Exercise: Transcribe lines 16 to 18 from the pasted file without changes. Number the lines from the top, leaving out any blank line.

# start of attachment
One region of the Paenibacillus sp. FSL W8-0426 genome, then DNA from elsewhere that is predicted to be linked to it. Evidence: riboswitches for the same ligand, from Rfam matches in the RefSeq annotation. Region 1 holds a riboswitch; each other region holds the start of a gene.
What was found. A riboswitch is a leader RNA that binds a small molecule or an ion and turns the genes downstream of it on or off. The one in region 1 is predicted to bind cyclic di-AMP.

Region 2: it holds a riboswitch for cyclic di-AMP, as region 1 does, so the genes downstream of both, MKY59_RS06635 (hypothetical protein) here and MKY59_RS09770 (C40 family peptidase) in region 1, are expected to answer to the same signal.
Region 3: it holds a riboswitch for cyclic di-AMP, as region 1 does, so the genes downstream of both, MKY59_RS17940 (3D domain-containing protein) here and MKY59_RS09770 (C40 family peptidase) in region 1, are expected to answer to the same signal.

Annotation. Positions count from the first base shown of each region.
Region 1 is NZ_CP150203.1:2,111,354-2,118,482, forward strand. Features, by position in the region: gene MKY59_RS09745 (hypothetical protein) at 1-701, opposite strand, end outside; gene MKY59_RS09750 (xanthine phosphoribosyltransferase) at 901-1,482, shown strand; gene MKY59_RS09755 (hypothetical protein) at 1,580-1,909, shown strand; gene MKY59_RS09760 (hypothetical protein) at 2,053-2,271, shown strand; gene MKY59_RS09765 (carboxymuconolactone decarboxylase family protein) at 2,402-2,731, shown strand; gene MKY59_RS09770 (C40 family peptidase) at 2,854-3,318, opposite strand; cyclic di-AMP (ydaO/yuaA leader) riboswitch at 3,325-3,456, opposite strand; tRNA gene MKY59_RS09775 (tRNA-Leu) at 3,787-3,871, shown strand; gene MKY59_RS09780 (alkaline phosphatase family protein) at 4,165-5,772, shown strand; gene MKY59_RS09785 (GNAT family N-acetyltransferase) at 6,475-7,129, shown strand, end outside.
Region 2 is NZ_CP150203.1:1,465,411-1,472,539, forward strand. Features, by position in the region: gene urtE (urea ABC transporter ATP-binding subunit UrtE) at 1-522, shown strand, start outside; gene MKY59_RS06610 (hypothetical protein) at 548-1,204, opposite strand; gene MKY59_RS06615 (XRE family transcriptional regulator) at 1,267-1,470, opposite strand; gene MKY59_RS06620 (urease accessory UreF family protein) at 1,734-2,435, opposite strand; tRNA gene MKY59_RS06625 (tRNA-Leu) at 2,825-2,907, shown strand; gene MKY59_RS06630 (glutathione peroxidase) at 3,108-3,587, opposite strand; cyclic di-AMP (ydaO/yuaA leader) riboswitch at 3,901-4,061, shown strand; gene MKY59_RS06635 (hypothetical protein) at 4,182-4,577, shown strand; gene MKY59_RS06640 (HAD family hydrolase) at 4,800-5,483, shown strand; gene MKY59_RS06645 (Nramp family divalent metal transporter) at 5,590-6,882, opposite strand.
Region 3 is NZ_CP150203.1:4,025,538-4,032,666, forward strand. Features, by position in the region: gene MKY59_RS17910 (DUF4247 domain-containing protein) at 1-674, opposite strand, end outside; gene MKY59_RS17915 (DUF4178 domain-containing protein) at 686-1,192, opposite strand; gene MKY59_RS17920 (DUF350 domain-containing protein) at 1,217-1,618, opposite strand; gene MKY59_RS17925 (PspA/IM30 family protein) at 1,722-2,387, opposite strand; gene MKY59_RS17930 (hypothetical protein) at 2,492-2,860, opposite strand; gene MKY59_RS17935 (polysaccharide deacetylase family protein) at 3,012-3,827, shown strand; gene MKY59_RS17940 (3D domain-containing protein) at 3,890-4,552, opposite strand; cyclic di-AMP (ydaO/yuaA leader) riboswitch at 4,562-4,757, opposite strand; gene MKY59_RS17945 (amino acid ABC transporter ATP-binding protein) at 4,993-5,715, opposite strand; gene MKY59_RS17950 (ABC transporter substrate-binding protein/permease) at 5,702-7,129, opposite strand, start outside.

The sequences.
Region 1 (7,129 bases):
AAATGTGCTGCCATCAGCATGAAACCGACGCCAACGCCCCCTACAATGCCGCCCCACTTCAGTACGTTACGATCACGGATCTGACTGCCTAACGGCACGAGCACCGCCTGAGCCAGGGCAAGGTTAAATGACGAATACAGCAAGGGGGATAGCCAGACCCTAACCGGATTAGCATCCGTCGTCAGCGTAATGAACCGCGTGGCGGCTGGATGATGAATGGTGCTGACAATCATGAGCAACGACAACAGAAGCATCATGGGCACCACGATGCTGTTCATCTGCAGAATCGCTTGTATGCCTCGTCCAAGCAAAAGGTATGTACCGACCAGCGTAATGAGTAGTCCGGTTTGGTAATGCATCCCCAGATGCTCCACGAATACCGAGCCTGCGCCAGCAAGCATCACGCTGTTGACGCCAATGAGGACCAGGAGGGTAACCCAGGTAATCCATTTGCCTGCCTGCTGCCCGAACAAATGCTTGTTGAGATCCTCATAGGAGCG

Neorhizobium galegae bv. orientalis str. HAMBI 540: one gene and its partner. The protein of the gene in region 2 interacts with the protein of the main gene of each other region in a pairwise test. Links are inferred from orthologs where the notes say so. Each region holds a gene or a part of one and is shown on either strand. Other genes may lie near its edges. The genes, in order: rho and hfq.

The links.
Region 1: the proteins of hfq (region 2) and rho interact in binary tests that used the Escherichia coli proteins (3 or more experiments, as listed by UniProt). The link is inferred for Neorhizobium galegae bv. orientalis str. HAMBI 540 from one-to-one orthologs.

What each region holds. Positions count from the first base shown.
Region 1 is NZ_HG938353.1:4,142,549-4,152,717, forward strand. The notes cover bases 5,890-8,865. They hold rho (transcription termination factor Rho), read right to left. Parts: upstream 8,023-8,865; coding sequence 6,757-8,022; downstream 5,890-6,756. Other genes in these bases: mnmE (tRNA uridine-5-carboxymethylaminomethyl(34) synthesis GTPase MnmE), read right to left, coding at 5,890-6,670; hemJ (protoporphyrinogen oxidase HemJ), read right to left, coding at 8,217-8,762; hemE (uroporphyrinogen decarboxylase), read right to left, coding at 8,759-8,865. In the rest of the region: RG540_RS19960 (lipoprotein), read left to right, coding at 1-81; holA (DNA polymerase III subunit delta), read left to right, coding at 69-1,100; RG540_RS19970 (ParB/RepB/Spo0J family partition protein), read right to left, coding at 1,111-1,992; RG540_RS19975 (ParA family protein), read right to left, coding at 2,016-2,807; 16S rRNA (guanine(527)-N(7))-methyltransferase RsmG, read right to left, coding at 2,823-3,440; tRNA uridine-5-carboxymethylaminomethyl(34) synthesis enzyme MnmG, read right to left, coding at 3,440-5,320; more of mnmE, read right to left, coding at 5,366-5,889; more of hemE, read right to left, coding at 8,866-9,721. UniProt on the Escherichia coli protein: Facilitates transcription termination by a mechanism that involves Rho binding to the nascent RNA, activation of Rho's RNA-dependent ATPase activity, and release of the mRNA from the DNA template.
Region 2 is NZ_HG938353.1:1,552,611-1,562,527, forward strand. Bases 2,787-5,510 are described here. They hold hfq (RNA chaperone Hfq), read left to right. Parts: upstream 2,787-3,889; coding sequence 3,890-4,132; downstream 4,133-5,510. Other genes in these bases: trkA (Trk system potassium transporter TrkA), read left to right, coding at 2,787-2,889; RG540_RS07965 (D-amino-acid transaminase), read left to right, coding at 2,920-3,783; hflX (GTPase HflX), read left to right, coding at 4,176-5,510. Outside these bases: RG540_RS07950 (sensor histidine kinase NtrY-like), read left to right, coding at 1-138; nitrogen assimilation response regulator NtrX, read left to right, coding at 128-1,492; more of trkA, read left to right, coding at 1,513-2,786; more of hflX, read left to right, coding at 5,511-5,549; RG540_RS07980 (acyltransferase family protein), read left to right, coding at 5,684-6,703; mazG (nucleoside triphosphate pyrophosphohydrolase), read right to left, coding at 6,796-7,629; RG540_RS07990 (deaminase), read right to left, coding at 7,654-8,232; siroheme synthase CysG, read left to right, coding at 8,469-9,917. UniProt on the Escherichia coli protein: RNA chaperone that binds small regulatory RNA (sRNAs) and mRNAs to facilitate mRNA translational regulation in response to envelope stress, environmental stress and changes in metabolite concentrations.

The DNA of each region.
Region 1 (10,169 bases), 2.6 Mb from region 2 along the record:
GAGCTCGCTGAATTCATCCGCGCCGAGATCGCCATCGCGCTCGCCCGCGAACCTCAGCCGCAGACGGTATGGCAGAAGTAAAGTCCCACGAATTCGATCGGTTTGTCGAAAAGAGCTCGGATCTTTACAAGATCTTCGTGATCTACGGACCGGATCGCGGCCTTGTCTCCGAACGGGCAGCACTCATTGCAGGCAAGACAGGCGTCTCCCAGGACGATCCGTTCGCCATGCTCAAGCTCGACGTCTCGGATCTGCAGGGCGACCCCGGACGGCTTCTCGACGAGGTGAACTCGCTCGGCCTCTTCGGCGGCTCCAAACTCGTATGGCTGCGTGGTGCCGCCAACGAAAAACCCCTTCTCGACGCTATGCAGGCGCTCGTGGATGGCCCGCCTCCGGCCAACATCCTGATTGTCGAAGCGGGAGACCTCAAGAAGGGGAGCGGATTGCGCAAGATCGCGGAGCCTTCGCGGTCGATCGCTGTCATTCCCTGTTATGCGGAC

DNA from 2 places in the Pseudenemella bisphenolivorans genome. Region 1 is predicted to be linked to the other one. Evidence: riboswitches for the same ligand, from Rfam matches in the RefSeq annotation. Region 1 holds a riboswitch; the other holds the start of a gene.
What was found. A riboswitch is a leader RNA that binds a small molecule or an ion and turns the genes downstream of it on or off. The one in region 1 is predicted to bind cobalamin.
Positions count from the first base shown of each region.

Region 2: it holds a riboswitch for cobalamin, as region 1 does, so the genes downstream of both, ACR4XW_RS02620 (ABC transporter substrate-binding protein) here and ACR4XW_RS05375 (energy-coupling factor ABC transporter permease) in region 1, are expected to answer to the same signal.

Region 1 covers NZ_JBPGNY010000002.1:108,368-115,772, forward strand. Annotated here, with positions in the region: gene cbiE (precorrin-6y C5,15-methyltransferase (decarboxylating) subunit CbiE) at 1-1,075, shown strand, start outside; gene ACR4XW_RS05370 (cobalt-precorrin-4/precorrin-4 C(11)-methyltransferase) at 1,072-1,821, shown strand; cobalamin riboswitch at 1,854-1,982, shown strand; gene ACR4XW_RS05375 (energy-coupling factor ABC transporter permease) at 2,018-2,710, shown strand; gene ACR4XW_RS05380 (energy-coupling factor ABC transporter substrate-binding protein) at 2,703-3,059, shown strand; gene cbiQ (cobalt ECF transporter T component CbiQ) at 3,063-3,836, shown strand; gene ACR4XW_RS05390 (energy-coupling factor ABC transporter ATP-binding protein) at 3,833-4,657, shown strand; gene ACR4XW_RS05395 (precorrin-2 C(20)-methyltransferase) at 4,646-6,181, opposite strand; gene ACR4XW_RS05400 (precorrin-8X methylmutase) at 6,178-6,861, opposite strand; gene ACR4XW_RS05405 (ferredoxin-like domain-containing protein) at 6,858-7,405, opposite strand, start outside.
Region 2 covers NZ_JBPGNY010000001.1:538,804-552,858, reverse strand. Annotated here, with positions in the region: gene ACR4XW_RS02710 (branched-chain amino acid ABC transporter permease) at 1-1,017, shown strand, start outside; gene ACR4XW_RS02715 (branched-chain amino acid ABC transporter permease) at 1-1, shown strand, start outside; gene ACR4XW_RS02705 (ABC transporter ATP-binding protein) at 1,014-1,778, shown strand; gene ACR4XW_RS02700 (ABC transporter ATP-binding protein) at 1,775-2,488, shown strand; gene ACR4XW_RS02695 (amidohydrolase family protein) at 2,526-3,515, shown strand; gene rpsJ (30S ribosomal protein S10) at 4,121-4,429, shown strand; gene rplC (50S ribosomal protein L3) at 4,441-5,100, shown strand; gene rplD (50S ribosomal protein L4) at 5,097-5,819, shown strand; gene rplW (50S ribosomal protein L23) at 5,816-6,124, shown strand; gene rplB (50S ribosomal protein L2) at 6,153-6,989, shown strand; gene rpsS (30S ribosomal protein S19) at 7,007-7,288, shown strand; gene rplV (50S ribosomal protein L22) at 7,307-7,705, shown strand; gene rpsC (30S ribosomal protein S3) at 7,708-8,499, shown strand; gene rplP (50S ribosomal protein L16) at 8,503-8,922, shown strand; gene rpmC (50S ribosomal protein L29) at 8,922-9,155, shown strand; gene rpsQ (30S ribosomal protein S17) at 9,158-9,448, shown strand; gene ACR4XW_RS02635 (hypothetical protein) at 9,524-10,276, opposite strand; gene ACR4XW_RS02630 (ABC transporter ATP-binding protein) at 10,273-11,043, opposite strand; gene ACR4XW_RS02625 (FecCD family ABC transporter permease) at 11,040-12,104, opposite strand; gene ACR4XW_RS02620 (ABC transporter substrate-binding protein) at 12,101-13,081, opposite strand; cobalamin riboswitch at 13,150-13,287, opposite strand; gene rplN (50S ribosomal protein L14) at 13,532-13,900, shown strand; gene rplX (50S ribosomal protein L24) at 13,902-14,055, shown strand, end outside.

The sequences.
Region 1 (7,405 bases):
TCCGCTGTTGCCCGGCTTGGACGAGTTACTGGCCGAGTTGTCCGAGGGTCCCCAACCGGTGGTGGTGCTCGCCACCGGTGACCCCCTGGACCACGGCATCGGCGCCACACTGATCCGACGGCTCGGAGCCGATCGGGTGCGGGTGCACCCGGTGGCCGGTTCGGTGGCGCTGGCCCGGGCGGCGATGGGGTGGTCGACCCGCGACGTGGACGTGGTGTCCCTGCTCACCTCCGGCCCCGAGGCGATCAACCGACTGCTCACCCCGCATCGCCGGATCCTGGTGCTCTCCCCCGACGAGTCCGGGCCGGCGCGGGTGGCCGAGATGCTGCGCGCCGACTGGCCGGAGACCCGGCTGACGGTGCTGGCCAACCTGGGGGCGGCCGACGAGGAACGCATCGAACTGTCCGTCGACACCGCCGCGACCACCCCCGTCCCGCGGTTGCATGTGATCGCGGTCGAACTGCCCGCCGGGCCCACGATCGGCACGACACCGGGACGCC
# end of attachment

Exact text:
Region 1 is NZ_HG938353.1:4,142,549-4,152,717, forward strand. The notes cover bases 5,890-8,865. They hold rho (transcription termination factor Rho), read right to left. Parts: upstream 8,023-8,865; coding sequence 6,757-8,022; downstream 5,890-6,756. Other genes in these bases: mnmE (tRNA uridine-5-carboxymethylaminomethyl(34) synthesis GTPase MnmE), read right to left, coding at 5,890-6,670; hemJ (protoporphyrinogen oxidase HemJ), read right to left, coding at 8,217-8,762; hemE (uroporphyrinogen decarboxylase), read right to left, coding at 8,759-8,865. In the rest of the region: RG540_RS19960 (lipoprotein), read left to right, coding at 1-81; holA (DNA polymerase III subunit delta), read left to right, coding at 69-1,100; RG540_RS19970 (ParB/RepB/Spo0J family partition protein), read right to left, coding at 1,111-1,992; RG540_RS19975 (ParA family protein), read right to left, coding at 2,016-2,807; 16S rRNA (guanine(527)-N(7))-methyltransferase RsmG, read right to left, coding at 2,823-3,440; tRNA uridine-5-carboxymethylaminomethyl(34) synthesis enzyme MnmG, read right to left, coding at 3,440-5,320; more of mnmE, read right to left, coding at 5,366-5,889; more of hemE, read right to left, coding at 8,866-9,721. UniProt on the Escherichia coli protein: Facilitates transcription termination by a mechanism that involves Rho binding to the nascent RNA, activation of Rho's RNA-dependent ATPase activity, and release of the mRNA from the DNA template.
Region 2 is NZ_HG938353.1:1,552,611-1,562,527, forward strand. Bases 2,787-5,510 are described here. They hold hfq (RNA chaperone Hfq), read left to right. Parts: upstream 2,787-3,889; coding sequence 3,890-4,132; downstream 4,133-5,510. Other genes in these bases: trkA (Trk system potassium transporter TrkA), read left to right, coding at 2,787-2,889; RG540_RS07965 (D-amino-acid transaminase), read left to right, coding at 2,920-3,783; hflX (GTPase HflX), read left to right, coding at 4,176-5,510. Outside these bases: RG540_RS07950 (sensor histidine kinase NtrY-like), read left to right, coding at 1-138; nitrogen assimilation response regulator NtrX, read left to right, coding at 128-1,492; more of trkA, read left to right, coding at 1,513-2,786; more of hflX, read left to right, coding at 5,511-5,549; RG540_RS07980 (acyltransferase family protein), read left to right, coding at 5,684-6,703; mazG (nucleoside triphosphate pyrophosphohydrolase), read right to left, coding at 6,796-7,629; RG540_RS07990 (deaminase), read right to left, coding at 7,654-8,232; siroheme synthase CysG, read left to right, coding at 8,469-9,917. UniProt on the Escherichia coli protein: RNA chaperone that binds small regulatory RNA (sRNAs) and mRNAs to facilitate mRNA translational regulation in response to envelope stress, environmental stress and changes in metabolite concentrations.

The DNA of each region.